On the server, typically mono is chosen because mono on linux is much cheaper than azure, or windows hosting (AWS, etc) therefore you trading slightly more development and setup effort for cheaper run-time costs.

For the phone/tablet market, you are doing the opposite trading money (monotouch licenses) to save development time and learning a new platform.

On the desktop, I think the value proposition is much less well defined. It depends alot of the mix of clients you are supporting.


Xamarin has a full application suite to complement it. I'd say since 2010 it has been perfectly mature. The C# runtime on Linux is slower than the Oracle JVM though, but about as fast as the OSS JVM from the statistics I last saw.


You can use MonoDevelop to develop C# projects on Mono:

http://monodevelop.com/


I'll take a look at that now.


Visual Studio + ReSharper is a dream come true. As someone who learns by doing rather than studying, ReSharper's refactorings and inline code reformatting suggestions was an invaluable source of idiomatic C# knowledge (second only to great code reviews from one of my C#-clueful coworkers). And Visual Studio's debugger lets you move the program counter backwards, which is just awesome for interactive REPL-esque development.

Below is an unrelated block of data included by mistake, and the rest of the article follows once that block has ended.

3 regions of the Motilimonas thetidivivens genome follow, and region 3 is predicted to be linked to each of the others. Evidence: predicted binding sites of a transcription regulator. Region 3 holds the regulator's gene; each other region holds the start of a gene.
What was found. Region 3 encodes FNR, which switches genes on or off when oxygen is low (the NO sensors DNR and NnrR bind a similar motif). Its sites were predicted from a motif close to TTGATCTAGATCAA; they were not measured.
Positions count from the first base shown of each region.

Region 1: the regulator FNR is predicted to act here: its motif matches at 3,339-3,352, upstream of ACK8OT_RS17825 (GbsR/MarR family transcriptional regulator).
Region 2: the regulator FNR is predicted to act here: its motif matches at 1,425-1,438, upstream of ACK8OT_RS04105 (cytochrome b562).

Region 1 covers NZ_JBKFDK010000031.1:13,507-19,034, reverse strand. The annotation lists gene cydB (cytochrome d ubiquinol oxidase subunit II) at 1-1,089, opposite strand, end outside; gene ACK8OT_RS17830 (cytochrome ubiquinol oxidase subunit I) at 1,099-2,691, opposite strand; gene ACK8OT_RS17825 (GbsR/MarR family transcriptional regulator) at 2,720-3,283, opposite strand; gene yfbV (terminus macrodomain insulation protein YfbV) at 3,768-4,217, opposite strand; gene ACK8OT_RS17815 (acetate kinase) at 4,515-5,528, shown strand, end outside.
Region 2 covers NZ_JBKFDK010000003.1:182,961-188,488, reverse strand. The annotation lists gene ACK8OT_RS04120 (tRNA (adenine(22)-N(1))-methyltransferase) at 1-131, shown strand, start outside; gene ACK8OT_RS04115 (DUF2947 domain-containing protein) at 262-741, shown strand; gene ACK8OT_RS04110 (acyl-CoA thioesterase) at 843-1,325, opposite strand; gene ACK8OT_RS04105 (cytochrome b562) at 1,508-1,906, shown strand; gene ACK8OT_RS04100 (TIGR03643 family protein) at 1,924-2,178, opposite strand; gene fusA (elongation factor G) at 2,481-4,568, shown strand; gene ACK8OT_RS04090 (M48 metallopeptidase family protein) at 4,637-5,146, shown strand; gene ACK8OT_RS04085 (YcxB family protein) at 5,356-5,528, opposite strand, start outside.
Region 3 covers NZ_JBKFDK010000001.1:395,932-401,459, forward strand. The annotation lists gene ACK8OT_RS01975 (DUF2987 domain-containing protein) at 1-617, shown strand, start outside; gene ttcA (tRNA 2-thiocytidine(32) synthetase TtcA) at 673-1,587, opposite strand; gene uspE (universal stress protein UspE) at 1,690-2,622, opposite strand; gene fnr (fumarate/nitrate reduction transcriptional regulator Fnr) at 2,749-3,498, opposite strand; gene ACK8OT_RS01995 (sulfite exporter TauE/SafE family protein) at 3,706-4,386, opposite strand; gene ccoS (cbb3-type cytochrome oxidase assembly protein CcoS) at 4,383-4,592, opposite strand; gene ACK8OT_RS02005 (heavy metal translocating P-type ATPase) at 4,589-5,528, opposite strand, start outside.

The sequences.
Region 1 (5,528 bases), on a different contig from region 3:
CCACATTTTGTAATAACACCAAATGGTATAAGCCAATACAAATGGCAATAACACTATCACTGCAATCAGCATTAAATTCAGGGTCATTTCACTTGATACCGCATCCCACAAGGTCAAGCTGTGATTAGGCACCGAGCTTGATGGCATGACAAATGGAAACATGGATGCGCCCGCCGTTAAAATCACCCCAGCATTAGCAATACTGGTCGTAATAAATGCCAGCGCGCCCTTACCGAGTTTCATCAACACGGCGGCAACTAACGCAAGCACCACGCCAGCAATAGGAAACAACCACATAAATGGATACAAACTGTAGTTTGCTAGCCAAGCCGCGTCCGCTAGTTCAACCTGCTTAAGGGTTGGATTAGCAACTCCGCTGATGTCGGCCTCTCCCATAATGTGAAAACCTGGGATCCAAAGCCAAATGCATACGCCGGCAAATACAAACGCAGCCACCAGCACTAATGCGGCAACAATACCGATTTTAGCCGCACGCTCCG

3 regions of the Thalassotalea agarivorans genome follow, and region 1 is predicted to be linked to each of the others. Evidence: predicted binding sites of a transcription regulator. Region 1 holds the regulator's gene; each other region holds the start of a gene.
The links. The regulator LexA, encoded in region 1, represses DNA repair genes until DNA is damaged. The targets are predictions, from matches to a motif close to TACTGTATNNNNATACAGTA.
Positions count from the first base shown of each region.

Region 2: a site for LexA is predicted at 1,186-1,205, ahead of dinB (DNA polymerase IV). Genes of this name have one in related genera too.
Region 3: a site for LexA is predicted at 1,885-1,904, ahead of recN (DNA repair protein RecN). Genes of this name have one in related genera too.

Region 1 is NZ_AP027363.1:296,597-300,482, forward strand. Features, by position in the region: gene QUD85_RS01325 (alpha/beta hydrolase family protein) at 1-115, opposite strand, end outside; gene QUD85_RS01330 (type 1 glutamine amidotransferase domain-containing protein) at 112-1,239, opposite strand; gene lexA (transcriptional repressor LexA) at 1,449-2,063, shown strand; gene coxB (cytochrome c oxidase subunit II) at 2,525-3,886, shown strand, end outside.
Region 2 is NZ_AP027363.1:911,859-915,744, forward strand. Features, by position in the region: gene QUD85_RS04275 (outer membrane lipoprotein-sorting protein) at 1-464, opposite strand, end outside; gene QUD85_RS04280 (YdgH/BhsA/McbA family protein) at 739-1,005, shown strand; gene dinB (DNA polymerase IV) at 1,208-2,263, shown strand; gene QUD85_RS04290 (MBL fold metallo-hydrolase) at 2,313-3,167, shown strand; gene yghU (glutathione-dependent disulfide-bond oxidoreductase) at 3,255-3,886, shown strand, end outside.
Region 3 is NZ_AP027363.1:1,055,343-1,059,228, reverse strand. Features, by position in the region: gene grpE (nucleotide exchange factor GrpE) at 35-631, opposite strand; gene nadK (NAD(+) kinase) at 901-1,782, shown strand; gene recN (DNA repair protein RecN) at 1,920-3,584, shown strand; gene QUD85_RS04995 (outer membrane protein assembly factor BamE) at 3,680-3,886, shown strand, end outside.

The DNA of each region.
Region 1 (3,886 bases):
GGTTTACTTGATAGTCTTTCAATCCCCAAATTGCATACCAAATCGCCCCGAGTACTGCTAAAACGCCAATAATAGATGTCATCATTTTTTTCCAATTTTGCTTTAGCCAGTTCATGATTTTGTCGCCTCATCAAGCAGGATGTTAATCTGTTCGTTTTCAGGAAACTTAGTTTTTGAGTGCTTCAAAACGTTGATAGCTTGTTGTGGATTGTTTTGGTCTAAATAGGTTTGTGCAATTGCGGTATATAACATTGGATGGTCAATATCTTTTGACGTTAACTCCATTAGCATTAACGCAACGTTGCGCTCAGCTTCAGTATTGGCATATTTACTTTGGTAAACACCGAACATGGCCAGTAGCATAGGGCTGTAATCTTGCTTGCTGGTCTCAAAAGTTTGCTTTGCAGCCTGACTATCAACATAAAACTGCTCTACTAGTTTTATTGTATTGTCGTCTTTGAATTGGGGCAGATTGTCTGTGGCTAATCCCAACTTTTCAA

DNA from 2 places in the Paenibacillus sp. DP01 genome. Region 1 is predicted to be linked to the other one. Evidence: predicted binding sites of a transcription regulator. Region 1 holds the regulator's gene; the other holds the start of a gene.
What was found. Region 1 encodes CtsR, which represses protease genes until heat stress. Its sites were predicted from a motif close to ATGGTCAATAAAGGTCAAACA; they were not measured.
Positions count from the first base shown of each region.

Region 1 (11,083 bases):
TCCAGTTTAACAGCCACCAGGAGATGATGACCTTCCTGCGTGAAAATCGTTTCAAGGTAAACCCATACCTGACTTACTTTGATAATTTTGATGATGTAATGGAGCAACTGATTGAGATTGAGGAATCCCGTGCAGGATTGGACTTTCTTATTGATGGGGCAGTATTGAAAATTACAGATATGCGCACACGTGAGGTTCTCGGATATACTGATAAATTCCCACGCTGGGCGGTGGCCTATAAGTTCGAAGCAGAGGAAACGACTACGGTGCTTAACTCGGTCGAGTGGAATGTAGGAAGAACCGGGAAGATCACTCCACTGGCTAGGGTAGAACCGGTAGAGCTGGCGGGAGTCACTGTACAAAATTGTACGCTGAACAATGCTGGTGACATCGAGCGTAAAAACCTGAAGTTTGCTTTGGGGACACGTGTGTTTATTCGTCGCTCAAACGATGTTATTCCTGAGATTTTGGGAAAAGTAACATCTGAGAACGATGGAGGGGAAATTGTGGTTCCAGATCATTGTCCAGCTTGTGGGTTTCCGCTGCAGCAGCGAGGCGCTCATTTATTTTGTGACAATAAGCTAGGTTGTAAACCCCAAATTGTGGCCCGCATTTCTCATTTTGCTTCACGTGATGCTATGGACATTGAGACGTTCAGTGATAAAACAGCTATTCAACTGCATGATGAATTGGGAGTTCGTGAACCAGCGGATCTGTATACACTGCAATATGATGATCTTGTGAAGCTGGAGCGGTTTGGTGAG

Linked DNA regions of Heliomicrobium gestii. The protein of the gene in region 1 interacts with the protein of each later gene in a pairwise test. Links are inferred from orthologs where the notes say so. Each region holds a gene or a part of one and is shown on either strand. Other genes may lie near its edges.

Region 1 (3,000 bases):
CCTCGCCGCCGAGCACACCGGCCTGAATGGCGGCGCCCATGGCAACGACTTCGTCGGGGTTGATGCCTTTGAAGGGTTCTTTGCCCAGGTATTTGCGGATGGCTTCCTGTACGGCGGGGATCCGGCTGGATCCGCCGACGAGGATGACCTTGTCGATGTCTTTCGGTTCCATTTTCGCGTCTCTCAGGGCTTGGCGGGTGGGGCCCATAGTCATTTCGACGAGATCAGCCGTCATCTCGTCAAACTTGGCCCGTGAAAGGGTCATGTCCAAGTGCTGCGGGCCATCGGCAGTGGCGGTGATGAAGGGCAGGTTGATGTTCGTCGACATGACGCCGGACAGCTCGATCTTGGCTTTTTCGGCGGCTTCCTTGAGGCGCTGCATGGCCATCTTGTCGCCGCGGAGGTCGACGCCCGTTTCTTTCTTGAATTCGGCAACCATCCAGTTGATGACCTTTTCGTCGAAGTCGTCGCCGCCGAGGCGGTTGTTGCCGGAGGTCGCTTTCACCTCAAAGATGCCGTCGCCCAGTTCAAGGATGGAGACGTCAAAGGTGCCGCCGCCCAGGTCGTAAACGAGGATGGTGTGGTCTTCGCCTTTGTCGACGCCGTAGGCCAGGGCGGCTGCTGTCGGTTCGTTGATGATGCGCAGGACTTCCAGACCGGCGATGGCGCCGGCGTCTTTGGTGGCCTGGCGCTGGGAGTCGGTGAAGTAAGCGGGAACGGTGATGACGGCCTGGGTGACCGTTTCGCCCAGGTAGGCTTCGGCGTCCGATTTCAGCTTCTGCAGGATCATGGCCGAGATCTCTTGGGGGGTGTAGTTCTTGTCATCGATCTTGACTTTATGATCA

(No, I'm not a JetBrains employee -- just an avid fan of every product of theirs that I've used.)


There's no need to ditch Visual Studio at all. For instance, if you use VS with TestDriven.Net, you can run your tests on mono straight from VS. I believe there's also a way to debug mono from VS, but can't recall how and don't have VS available right here.


Or just use java and benefit from mature libraries and frameworks, tooling and package management that isn't a piece of shit. Your insurance is the openjdk then rather than a thinly veiled promise not to sue from Microsoft.


Stop spreading FUD.

That "thinly veiled promise not to sue" is backed by the full force of a legally binding promise recognized by the combined weight of the US and Euro legal systems. Microsoft is, by centuries of established law and court decisions, precluded from suing someone from using C# through Mono or any other API or framework.